Highs: Focus on realistic relationship
Lows: Animation style doesn’t match story
Look out Evangelion, you have competition. In the “angst-filled teenagers use big weapons for mass destruction while dealing with their own humanity” category, She, the Ultimate Weapon is definitely a challenger. But even though this anime is in the same class as Evangelion, its flaws are enough to keep it in second place.
She, the Ultimate Weapon is stubbornly intent on placing the next World War as merely a background to the larger, more important story: the relationship between Shuuji and Chise. At the beginning of the story, Shuuji and Chise are innocent high school students clumsily entering their first relationship. The show does an excellent job of accurately portraying how it is to be young and in love, as they seem more interested in each other and their budding love than in the world around them. But due to the fact that Shuuji’s character is quiet and somewhat indecisive by nature, it was rather hard for me to completely believe the sincerity of the relationship. This deliberate skepticism adds realism to a relationship that, like all relationships, is far from simple.
Shuuji also suffers from the largest flaw of the show: horrible character design. When I first saw him, depicted as a gray-haired man with glasses, I mistook him for a much older character. Add to that the fact that the character design for such a serious story resembles more cutesy, super deformed character art used in comedies, the design becomes distracting and just plain awful. Even Chise in battle-mode seems to have nubs for feet rather than a fleshed out design. If the animators were aiming for a cute, informal style to emphasize the characters’ innocence, they failed miserably.
The moving story, however, outweighs the bad design. Obviously embedded with anti-war sentiment, She, the Ultimate Weapon succeeds in getting its message across. It will make you stop to think and see the world a bit differently… at least for a few hours.
Highs: Realistic character interactions; will tug at your heart the entire time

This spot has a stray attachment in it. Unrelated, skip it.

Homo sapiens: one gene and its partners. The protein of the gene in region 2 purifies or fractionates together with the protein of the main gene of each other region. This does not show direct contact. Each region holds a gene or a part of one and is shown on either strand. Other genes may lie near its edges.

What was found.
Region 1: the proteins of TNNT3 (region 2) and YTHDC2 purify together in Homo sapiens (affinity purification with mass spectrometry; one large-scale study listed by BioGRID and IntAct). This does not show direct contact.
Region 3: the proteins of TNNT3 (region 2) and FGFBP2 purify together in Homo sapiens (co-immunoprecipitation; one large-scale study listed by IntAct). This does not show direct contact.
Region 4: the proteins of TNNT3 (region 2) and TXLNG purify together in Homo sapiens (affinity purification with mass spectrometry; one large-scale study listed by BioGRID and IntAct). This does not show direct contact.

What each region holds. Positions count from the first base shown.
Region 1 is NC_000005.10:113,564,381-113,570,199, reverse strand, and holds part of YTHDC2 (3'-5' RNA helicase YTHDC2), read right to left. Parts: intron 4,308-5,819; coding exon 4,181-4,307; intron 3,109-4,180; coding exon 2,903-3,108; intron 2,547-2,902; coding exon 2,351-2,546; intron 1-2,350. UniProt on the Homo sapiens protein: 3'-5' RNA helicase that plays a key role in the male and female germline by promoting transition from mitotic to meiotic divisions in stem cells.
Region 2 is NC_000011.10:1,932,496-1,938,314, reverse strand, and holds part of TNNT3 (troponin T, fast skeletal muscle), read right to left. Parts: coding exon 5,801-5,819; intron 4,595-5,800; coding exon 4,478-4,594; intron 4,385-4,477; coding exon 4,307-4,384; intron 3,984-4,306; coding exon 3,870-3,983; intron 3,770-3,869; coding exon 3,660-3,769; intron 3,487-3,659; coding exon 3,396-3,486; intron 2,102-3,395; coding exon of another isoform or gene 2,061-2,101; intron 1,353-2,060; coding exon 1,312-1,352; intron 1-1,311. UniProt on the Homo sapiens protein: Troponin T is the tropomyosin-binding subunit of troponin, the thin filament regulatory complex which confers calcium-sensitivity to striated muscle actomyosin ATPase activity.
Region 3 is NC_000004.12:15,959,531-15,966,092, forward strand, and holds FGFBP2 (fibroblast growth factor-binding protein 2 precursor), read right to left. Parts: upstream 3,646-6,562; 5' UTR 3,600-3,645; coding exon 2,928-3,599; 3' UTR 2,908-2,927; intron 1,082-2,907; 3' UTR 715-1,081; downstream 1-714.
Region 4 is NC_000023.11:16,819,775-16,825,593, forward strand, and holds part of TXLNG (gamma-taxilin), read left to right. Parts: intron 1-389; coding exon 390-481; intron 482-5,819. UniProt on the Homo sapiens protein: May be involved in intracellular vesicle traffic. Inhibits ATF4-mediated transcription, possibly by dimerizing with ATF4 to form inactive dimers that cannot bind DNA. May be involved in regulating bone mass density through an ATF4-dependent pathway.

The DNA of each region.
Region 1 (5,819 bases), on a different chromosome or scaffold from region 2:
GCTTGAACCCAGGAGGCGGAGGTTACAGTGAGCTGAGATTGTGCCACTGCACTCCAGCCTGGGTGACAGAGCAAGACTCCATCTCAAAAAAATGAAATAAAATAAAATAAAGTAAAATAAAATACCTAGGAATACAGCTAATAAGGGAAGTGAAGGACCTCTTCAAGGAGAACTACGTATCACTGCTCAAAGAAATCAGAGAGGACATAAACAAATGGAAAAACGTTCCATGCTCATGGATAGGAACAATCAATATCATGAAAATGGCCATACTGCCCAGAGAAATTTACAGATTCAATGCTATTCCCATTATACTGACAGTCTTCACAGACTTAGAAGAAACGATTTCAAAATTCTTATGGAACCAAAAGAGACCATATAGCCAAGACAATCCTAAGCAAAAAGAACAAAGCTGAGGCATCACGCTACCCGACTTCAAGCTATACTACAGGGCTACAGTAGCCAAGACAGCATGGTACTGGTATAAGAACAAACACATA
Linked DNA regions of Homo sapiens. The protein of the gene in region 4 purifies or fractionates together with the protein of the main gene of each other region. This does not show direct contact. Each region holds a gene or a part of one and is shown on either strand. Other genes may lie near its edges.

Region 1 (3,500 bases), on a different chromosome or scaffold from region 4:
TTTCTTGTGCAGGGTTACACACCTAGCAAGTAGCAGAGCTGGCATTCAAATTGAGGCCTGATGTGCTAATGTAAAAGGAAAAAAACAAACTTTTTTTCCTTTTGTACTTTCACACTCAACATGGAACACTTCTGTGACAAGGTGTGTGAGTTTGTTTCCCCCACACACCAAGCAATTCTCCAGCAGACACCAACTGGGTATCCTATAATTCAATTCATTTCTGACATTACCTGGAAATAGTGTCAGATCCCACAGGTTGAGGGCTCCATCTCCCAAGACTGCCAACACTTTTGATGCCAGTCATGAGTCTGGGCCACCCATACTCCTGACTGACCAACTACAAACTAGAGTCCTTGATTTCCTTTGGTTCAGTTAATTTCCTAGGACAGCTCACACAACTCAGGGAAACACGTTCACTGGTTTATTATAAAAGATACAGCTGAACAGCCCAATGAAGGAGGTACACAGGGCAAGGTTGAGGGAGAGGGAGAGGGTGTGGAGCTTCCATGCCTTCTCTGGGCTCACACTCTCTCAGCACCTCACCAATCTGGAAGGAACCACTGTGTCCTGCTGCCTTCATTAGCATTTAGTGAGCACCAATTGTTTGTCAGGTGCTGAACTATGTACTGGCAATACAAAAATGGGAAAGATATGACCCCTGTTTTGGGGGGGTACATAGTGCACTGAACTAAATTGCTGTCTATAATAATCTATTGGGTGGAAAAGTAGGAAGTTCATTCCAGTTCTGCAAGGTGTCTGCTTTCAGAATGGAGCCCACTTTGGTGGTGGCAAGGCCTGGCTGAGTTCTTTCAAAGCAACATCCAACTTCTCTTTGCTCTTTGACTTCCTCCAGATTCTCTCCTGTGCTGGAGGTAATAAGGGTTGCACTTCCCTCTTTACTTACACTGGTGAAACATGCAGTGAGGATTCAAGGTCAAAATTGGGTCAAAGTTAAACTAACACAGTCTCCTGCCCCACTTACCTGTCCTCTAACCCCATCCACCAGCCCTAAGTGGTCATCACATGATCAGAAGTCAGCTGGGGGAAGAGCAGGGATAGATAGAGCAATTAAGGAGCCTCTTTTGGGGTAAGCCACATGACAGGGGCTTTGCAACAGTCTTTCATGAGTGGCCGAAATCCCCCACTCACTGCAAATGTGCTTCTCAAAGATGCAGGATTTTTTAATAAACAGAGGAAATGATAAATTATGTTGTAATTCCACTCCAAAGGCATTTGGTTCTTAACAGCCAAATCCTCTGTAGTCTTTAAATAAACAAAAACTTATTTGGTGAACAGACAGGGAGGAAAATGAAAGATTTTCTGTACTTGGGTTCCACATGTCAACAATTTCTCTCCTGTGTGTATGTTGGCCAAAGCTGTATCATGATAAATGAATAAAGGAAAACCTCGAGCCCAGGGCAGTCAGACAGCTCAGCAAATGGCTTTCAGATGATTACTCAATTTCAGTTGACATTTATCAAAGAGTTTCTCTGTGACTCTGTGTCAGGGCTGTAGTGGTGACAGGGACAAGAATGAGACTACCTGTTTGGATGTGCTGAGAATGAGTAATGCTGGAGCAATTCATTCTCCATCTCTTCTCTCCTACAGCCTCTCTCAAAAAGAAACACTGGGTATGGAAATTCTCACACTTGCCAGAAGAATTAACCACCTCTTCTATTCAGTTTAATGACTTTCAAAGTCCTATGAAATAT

Lows: Character designs need improvement; unexplained war; too angsty for my liking
I have no clue what Gonzo’s deal is with teenagers and military weaponry (Full Metal Panic!, Kiddy Grade), but it feels as if they are building their company largely on this concept. While that is a viable approach to creating anime, She, the Ultimate Weapon concurrently succeeds and fails to live up to Gonzo’s reputation.
If anything left me in awe, it was definitely the interactions between every character. She, the Ultimate Weapon cuts through the crap a lot of times just to give you people who feel and act real; they do not hand out backgrounds for everyone, but as soon as you meet someone, you know exactly where they stand in relation to everyone else around them. Had they replaced each character with a real person, I could easily see each line coming out of their mouths without anyone giving that person a sideways look. Shuuji and Chise’s relationship is played out well simply because it feels like a real teenage relationship; all of the right ups, downs, tension and anxiety are present to make it work. You will laugh when they laugh, you will be sad when they cry (which occurs more often than not) and you will cry when people die. These are undeniably elements that make a good anime.
What prevents this series from being a great anime are a few problems starting with character designs. Imagine buying Barbie dolls for your characters; there are no facial or body features that greatly distinguish a lot of characters other than hair color and gender. On more than one occasion, I was confused as to who was who until they began interacting with everyone else, and even then, it was annoying to be thinking that someone was Shuuji or Chise when they were not. Something else that irritated me to no end was the lack of background given on the war that Chise was fighting. It was just another “us versus them” war; absolutely nothing was explained about either side or how the war began, and it is only used as an excuse for people dying and causing a whole lot of drama between those left alive. While I find it necessary to have some teenage angst to keep Shuuji and Chise’s relationship real, it went overboard. Sorry, but I was gagging from all of the whining and crying by the end of the series.
She, the Ultimate Weapon is a mildly depressing series that will definitely grab you by your heart and take you for a teenage angst-filled ride, but with numerous blemishes in its design and execution, this is nothing particularly special.
She, the Ultimate Weapon can be downloaded legally in the United States HERE.